Last year, high school graduation rates in New Mexico improved 10 percent over recent historic rates, from the low 60 percent range up to 70 percent.
These are fantastic developments that are justly lauded, and which the current governor is rightly touting – for which she is incorrectly taking credit.
- Statewide Pre-K and early childhood development programs.
- Increased teacher compensation including salaries, cost of living adjustments and tax credits to entice the best people to enter and remain in the field, and aid in teacher recruitment.
- Increased AP and dual-credit courses, which allow students to earn college credits while still in high school.
- Teacher-student mentorship and tutoring programs.
- Programs to lower the truancy rate and encourage parental involvement.
By definition, these programs take years to pay off as students move through the system from grades (pre)K-12. The students graduating now are the first cohort of those to move through the enhanced system we began over 10 years ago. And it looks like it’s working, so I’m glad the governor is highlighting these improvements. I just hope the lesson the administration takes from this is that snappy sounding but simplistic solutions aren’t the way to achieve meaningful systemic reform.
Education is a complex, long-term issue that demands a broad approach over time. “Grading” schools and teacher performance and instituting massive rote testing regimes, while easy to tout out in political speeches, really don’t get at the substance of the challenges we face. In the parlance of the West, they’re mostly hat and no cattle. And this is the message we in the legislature are trying to convey to the administration: we’re starting to see the payoff of reforms instituted many years back, so stay the course while continuing to improve.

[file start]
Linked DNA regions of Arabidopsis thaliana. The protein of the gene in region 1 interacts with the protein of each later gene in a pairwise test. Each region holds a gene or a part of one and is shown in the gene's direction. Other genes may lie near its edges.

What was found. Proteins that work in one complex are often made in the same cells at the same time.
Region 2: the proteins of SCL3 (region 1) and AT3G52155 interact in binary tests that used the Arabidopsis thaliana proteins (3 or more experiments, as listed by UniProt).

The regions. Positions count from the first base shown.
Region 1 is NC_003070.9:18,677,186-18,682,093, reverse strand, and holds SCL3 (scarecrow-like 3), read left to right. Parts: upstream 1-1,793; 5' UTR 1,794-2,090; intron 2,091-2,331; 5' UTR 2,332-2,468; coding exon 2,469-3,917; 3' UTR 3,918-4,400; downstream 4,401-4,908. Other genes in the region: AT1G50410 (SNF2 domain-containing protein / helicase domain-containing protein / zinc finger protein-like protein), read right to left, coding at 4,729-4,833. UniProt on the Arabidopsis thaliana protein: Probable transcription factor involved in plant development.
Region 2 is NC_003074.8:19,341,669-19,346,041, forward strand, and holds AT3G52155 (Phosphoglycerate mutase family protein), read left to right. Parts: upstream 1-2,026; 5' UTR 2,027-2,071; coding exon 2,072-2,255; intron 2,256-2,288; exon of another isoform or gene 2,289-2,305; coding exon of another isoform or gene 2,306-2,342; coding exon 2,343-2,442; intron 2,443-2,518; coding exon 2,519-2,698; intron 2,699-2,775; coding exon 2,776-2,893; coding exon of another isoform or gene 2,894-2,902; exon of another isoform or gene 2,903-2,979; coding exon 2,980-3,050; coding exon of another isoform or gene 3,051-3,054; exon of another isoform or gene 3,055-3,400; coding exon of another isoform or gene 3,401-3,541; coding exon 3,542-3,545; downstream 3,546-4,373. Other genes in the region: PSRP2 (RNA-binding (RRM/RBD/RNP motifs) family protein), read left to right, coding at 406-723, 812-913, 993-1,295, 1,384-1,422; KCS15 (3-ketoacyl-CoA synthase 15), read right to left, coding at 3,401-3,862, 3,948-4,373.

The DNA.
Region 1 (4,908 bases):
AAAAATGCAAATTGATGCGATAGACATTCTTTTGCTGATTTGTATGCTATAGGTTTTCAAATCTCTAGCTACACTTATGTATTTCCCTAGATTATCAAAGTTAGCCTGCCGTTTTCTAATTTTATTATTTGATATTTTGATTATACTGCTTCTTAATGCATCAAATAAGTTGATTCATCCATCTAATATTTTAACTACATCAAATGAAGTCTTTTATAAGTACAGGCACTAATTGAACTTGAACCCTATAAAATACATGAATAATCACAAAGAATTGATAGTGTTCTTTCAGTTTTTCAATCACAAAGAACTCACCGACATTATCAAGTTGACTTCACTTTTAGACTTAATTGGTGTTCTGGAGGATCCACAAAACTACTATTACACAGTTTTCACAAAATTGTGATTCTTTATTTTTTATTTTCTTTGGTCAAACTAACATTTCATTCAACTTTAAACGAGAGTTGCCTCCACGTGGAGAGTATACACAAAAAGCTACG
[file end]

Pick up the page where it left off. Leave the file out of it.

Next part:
Demonizing teachers; putting in place a “shaming” mechanism of grading schools based on year-over-year student improvement (a laudable sounding idea but one which, in Orwellian irony, results in a high-performing school getting an “A” two years in a row and then receiving an “F” for “student improvement”); almost insufferable standardized testing that results in “teaching to the test” as opposed to “teaching to understanding” – these don’t do any of us any good, except those in the business of selling products that support this kind of regimen, which is a whole other subject. Most dishearteningly, it short changes the very kids it purports to help.
There are major challenges in improving our education system, and no doubt there is room for serious improvement. On the other hand, let’s make sure we take an intelligent approach to changing what needs to be changed, and support that which is working. Nothing worth doing is quick and easy, and ideological cures and sound bites are not enough where long-term work is required. Our children deserve nothing less.